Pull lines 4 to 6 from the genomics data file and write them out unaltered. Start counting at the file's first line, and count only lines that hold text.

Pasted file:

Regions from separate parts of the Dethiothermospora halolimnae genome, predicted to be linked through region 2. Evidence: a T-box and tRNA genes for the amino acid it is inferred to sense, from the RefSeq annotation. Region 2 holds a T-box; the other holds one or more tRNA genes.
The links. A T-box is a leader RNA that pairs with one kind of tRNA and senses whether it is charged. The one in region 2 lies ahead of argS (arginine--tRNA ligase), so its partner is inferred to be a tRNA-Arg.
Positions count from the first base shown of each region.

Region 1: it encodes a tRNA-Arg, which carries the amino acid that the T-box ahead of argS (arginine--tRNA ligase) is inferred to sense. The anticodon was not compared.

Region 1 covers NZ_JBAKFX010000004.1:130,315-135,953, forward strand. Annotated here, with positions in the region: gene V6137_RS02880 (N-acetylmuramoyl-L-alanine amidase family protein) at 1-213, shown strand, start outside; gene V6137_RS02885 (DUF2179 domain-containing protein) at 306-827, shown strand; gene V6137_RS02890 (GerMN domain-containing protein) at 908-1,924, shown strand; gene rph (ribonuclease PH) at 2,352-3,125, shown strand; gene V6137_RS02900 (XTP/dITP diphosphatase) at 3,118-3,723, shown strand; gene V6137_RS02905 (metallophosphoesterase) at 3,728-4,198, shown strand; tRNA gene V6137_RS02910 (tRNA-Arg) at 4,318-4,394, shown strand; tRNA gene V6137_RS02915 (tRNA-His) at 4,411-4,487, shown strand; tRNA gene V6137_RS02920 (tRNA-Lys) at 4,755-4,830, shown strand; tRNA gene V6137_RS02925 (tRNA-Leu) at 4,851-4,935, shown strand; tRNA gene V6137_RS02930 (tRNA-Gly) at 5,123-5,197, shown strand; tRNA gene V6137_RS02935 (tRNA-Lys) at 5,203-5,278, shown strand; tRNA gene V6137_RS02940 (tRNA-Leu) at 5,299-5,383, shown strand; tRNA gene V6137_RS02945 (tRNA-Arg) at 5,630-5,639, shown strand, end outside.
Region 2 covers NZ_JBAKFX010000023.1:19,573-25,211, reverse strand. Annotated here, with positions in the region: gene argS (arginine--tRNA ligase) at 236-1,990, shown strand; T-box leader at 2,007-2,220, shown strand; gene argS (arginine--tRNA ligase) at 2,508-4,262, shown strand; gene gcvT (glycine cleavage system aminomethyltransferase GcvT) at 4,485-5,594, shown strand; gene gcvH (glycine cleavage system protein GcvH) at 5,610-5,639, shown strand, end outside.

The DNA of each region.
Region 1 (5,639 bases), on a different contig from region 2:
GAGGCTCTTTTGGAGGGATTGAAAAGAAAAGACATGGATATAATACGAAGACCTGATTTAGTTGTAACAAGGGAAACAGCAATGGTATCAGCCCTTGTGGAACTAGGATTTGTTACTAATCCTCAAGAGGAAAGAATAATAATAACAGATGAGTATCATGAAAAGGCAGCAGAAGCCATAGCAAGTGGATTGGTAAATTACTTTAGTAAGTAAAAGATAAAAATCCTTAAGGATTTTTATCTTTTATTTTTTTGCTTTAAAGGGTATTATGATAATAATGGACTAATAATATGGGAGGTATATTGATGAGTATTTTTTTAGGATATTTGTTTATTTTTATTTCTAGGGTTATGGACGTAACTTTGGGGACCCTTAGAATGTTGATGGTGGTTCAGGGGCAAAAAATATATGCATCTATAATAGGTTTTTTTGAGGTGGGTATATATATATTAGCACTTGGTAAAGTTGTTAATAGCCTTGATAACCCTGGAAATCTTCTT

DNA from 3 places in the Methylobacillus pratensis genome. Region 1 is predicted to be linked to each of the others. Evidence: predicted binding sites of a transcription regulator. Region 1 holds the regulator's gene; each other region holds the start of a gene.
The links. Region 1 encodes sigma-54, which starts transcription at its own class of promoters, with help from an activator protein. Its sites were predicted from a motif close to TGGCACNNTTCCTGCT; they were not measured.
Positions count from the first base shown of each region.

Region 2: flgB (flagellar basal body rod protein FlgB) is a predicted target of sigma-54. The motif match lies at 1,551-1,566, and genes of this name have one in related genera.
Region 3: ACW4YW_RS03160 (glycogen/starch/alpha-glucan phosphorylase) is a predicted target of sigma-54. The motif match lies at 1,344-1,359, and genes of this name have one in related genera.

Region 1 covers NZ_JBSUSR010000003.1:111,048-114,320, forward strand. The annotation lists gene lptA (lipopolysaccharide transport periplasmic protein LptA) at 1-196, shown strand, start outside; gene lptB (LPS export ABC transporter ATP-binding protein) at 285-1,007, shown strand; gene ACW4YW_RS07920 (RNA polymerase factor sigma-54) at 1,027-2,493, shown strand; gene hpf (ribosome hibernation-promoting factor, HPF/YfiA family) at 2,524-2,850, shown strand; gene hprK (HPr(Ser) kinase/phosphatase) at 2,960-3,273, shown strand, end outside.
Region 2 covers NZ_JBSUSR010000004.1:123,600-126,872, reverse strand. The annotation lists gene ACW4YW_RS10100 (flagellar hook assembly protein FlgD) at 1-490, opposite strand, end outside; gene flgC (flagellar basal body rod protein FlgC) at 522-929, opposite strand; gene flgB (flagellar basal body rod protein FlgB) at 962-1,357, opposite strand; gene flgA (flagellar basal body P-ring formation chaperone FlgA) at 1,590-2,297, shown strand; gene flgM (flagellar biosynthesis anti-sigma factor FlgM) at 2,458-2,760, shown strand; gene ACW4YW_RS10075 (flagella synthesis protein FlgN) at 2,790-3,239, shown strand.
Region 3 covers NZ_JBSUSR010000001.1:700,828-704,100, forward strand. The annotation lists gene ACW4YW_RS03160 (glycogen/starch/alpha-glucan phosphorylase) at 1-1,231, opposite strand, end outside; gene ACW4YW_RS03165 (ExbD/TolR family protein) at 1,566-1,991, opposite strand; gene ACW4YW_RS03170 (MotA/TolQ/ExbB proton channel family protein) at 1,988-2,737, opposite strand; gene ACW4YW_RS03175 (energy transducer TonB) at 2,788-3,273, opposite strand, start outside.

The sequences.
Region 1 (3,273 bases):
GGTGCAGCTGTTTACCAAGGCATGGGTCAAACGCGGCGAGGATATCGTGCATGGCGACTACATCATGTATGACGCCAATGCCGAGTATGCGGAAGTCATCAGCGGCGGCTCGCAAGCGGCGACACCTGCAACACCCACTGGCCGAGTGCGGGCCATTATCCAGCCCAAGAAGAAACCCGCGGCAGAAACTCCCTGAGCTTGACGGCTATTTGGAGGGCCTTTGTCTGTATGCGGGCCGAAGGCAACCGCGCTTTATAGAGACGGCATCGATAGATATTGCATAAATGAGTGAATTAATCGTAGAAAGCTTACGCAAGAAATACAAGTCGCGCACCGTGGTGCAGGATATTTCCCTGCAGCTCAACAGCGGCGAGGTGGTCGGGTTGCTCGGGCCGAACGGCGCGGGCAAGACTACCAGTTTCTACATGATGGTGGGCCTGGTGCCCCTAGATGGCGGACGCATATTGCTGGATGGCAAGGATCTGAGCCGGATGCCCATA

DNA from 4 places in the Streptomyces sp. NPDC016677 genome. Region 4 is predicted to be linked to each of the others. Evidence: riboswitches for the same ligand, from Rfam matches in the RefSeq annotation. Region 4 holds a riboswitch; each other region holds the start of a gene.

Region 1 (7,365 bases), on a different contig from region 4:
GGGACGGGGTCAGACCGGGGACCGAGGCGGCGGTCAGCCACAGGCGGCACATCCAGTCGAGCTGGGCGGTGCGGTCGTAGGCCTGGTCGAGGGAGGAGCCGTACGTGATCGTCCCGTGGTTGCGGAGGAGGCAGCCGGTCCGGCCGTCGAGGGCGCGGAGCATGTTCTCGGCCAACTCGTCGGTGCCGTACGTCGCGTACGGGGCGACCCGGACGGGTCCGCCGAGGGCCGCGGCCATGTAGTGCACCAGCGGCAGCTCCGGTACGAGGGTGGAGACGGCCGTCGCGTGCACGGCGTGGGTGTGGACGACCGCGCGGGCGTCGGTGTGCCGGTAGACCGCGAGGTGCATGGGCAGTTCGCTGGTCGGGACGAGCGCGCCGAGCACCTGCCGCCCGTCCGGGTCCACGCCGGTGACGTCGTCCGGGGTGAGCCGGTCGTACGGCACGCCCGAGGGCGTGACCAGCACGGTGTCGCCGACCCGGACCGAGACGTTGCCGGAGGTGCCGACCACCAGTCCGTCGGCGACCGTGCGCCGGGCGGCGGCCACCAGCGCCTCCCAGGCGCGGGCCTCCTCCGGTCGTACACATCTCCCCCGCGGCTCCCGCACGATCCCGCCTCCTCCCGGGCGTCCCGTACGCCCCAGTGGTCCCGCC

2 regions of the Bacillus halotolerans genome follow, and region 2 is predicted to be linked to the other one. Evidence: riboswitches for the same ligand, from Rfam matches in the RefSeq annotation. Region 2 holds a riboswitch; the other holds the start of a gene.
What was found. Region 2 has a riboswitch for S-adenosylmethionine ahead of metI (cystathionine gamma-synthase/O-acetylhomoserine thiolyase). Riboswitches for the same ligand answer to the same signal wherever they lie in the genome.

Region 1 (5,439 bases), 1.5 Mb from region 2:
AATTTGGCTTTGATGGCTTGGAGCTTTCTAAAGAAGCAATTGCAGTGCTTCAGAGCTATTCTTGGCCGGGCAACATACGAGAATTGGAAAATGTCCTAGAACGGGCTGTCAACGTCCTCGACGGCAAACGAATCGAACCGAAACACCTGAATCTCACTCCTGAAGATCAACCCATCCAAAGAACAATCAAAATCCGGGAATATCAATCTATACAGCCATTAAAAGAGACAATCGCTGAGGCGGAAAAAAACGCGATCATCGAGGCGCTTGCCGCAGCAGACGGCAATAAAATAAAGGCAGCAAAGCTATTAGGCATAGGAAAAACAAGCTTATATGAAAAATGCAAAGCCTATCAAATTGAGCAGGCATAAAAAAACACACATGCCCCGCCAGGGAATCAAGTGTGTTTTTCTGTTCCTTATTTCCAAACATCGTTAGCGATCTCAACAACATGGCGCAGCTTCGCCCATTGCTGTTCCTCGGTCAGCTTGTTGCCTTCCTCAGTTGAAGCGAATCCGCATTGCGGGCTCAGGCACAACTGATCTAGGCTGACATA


Region 1: it encodes a tRNA-Arg, which carries the amino acid that the T-box ahead of argS (arginine--tRNA ligase) is inferred to sense. The anticodon was not compared.

Region 1 covers NZ_JBAKFX010000004.1:130,315-135,953, forward strand. Annotated here, with positions in the region: gene V6137_RS02880 (N-acetylmuramoyl-L-alanine amidase family protein) at 1-213, shown strand, start outside; gene V6137_RS02885 (DUF2179 domain-containing protein) at 306-827, shown strand; gene V6137_RS02890 (GerMN domain-containing protein) at 908-1,924, shown strand; gene rph (ribonuclease PH) at 2,352-3,125, shown strand; gene V6137_RS02900 (XTP/dITP diphosphatase) at 3,118-3,723, shown strand; gene V6137_RS02905 (metallophosphoesterase) at 3,728-4,198, shown strand; tRNA gene V6137_RS02910 (tRNA-Arg) at 4,318-4,394, shown strand; tRNA gene V6137_RS02915 (tRNA-His) at 4,411-4,487, shown strand; tRNA gene V6137_RS02920 (tRNA-Lys) at 4,755-4,830, shown strand; tRNA gene V6137_RS02925 (tRNA-Leu) at 4,851-4,935, shown strand; tRNA gene V6137_RS02930 (tRNA-Gly) at 5,123-5,197, shown strand; tRNA gene V6137_RS02935 (tRNA-Lys) at 5,203-5,278, shown strand; tRNA gene V6137_RS02940 (tRNA-Leu) at 5,299-5,383, shown strand; tRNA gene V6137_RS02945 (tRNA-Arg) at 5,630-5,639, shown strand, end outside.
Region 2 covers NZ_JBAKFX010000023.1:19,573-25,211, reverse strand. Annotated here, with positions in the region: gene argS (arginine--tRNA ligase) at 236-1,990, shown strand; T-box leader at 2,007-2,220, shown strand; gene argS (arginine--tRNA ligase) at 2,508-4,262, shown strand; gene gcvT (glycine cleavage system aminomethyltransferase GcvT) at 4,485-5,594, shown strand; gene gcvH (glycine cleavage system protein GcvH) at 5,610-5,639, shown strand, end outside.